If you're sentimental about a particular plant, it's true that getting it out of the container would take a considerable amount of work that will certainly damage the plant. I don't see that as a significant issue because when you transplant you'll be root pruning anyway - hopefully. Also, like many folks, you might consider the plant disposable. I see you have cuttings started already, so it's no big deal to replace one plant with another. If your goals happen to include seeing how large you can grow the plant, another container choice would be advisable. The container would be great for making solar pickles. Recipe upon request.


RE: do you think my spider will be happy in this?

Hi, Amber:

Container is really cute....but not a very good one for long-term growing of a plant.

1. Even tipping, you won't get all of the water out
2. Sun will bake it
3. Can't get rid of salts.

However, there is a solution:

Have you thought of putting it in a separate pot and surrounding it with colorful stones or gravel? Clear plastic drinking cups would work if you put holes in the bottom. This could be done with any glass container. I did it with several Depression glass pieces.

Then you would have your container, a nice background for the drawings instead of dirt and the salts would be removed when you watered. You could then drain most of the water from the stones through the spout. And if you see algae on the stones you can wash with bleach, rinse really well and reuse.

You could keep your spider plant in the tea jug forever because you could repot (root pruning a must) back into the same pot.

Just an idea. But the nice thing is you could change the pebbles or rocks any time you wanted a different look without hurting the plant. I would not use those rehydrating colored thingies people put "Lucky Bamboo" in as they would defeat the purpose.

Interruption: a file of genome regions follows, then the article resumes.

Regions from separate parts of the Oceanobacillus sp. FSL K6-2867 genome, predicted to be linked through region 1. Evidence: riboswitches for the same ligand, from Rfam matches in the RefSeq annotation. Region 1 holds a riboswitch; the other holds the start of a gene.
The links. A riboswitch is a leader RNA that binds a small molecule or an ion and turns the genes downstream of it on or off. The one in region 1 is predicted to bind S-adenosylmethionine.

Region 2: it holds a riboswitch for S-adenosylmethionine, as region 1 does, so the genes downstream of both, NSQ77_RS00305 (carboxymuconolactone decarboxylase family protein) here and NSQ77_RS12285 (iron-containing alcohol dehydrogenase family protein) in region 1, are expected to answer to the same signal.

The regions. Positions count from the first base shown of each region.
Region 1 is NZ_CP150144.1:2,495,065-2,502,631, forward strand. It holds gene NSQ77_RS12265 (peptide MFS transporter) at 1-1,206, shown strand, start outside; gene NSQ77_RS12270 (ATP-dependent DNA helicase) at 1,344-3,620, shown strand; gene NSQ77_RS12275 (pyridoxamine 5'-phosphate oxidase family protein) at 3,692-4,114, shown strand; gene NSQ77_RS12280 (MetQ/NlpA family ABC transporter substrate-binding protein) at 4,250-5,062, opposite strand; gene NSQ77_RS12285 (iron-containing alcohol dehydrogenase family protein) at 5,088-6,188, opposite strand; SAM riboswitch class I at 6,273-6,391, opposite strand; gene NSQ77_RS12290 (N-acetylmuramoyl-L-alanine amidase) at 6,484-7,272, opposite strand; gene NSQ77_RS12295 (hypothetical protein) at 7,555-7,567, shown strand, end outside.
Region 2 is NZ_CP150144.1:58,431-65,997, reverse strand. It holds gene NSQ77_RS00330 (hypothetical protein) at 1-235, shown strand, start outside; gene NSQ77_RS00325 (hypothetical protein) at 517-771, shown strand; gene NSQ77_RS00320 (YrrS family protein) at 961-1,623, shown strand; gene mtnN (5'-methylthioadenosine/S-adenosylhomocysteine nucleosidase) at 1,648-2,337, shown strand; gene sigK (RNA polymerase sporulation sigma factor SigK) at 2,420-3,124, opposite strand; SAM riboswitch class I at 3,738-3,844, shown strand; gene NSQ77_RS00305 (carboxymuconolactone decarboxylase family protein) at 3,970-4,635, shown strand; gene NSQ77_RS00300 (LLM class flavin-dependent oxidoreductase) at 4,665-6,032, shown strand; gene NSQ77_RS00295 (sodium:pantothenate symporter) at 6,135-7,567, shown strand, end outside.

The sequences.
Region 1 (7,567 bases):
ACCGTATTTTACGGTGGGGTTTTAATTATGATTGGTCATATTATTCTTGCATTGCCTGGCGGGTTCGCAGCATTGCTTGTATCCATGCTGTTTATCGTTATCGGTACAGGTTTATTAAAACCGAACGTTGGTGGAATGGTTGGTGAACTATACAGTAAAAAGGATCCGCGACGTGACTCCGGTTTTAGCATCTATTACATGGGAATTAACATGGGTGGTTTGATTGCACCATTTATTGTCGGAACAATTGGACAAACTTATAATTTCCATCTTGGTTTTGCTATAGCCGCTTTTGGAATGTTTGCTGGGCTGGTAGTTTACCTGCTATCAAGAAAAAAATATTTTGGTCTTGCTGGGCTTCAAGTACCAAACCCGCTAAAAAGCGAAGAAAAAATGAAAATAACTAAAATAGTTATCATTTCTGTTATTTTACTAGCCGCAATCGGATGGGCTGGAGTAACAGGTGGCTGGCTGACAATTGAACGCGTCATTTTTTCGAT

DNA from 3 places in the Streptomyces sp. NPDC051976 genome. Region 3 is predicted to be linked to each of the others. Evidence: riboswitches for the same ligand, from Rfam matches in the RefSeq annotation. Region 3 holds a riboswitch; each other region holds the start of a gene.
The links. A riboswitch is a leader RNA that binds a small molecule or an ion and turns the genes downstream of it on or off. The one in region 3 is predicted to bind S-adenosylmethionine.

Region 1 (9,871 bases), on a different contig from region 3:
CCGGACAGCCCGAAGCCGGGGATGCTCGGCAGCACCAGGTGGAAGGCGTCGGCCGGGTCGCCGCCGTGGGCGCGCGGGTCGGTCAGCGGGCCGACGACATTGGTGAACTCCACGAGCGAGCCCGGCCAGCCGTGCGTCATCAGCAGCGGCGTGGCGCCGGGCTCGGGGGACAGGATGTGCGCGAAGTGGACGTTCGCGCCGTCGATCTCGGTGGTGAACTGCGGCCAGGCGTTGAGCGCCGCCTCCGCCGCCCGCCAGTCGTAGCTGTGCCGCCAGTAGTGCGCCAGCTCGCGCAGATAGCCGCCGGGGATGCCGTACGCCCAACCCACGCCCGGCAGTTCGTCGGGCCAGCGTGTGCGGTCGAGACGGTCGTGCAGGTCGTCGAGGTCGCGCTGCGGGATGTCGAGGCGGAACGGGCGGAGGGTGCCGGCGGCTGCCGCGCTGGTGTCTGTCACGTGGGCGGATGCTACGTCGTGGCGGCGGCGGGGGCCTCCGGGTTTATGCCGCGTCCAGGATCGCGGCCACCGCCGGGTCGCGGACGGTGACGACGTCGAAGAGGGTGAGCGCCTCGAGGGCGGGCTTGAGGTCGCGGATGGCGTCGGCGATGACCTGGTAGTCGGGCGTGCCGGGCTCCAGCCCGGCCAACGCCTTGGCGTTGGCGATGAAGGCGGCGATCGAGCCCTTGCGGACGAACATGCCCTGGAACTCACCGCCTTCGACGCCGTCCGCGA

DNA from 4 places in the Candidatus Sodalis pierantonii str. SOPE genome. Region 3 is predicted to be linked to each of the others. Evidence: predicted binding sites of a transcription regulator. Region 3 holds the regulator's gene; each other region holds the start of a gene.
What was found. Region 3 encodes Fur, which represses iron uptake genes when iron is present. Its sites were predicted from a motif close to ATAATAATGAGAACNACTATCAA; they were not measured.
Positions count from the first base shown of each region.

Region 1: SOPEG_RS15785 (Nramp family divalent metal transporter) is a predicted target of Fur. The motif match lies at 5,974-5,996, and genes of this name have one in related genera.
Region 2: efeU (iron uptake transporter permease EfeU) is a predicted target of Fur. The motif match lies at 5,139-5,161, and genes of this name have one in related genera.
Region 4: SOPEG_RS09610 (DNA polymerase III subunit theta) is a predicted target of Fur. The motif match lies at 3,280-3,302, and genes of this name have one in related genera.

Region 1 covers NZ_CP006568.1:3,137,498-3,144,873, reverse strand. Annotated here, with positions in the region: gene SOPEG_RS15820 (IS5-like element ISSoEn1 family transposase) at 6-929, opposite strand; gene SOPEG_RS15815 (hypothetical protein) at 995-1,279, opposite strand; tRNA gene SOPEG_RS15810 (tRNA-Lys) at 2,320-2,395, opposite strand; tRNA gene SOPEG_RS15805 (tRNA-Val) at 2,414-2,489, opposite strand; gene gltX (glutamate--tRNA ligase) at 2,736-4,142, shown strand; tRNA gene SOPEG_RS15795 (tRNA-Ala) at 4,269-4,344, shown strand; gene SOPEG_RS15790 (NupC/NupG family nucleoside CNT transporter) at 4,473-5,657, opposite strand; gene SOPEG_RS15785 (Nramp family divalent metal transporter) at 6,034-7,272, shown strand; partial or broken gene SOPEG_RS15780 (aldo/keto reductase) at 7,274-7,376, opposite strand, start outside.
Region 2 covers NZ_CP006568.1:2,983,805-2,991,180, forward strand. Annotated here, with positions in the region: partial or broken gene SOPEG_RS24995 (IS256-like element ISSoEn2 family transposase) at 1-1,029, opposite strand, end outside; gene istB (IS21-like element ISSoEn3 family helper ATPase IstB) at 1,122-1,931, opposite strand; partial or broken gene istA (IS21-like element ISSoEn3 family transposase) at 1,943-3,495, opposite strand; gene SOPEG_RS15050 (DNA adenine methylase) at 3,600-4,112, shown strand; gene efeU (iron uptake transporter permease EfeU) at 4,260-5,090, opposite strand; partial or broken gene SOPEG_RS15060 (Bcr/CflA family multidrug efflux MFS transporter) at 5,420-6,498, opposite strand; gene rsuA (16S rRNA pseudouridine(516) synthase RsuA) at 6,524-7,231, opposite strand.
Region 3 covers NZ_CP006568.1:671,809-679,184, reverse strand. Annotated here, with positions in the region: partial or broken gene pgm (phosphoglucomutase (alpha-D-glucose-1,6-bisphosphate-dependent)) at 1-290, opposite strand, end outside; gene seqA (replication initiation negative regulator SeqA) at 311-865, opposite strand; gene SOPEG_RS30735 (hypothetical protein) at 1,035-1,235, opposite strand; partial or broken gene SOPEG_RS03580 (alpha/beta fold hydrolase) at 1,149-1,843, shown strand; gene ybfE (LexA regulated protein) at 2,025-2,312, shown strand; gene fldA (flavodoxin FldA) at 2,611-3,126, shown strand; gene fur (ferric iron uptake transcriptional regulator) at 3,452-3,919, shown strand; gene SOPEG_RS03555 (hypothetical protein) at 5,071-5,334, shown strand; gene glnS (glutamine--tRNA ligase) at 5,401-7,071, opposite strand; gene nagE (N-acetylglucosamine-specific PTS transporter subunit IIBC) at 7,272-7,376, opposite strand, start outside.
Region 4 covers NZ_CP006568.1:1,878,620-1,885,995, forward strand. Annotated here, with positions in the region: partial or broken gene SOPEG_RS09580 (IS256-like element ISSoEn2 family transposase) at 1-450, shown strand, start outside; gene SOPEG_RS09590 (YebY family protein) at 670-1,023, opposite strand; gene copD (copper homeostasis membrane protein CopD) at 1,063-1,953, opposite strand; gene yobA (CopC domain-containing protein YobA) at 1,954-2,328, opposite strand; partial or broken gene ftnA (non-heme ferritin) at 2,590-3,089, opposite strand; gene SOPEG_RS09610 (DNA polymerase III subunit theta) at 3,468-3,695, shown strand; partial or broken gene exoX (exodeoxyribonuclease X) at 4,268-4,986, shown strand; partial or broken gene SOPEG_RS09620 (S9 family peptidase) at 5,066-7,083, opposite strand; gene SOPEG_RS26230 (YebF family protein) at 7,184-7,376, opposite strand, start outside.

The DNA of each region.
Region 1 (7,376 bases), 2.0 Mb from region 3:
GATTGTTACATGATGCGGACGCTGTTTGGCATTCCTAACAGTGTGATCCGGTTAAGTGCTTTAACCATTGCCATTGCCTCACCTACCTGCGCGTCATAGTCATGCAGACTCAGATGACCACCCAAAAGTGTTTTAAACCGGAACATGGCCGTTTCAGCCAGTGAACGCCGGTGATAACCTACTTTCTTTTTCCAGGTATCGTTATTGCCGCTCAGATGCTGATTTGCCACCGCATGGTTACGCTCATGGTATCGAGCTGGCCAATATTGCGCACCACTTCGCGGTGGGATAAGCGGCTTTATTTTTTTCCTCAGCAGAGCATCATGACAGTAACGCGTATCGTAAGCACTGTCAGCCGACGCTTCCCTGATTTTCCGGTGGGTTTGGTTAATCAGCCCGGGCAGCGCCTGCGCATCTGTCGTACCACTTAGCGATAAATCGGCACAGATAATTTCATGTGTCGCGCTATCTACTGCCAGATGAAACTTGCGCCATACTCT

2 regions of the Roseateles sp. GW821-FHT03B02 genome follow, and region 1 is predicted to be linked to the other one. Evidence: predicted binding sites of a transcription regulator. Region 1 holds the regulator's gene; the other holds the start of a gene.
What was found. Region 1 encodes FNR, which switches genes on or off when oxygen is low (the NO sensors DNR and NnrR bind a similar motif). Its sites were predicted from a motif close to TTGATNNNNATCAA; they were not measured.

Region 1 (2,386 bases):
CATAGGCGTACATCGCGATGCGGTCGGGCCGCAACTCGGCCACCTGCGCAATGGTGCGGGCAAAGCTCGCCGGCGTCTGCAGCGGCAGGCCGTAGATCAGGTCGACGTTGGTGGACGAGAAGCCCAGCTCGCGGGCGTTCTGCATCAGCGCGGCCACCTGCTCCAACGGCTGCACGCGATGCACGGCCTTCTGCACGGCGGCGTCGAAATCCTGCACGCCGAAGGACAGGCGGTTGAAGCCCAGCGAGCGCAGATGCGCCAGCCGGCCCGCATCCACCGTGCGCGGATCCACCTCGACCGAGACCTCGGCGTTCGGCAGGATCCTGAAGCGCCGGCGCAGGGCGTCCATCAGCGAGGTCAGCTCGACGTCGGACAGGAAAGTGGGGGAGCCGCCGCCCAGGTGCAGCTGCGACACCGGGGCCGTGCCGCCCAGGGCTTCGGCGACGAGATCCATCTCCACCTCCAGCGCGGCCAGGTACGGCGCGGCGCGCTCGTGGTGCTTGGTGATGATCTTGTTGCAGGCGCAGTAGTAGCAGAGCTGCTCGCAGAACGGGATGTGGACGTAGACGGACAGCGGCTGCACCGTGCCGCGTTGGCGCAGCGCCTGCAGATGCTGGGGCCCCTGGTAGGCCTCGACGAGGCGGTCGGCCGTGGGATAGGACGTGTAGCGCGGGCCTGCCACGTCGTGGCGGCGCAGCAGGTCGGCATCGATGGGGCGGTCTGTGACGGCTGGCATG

PS: We all know you're not one who thinks of plants as disposable. Just asking us if your spider plant would be happy in that container is proof of that. ;-)

RE: do you think my spider will be happy in this?

P.S. IMO your spider plant is way over-potted in that container, anyway.


RE: do you think my spider will be happy in this?

Thanks Linda for stating what I thought, it's too deep a container for that spider & I'd expect the plant will fade after a while from being too wet too long.

RE: do you think my spider will be happy in this?

thank you everyone for your thoughts and ideas! a lot of the thoughts about the possible problems i had wondered about but had to get a second opinion.

linda- i love your idea to have it planted in a smaller container with stones or such around it, i think thats exactly what im gonna do, it would look so incredibly cool like that so thank you for the idea!

RE: do you think my spider will be happy in this?

Well, Amber, you'd better post us a photo when you do. I'll be watching. :-) Plus, think of all those other neat containers you could do it with!

Karen: Great minds and all that. I hit "submit" just as I realized I had forgotten about the overpotting.

Glad to Help and Happy Gardening,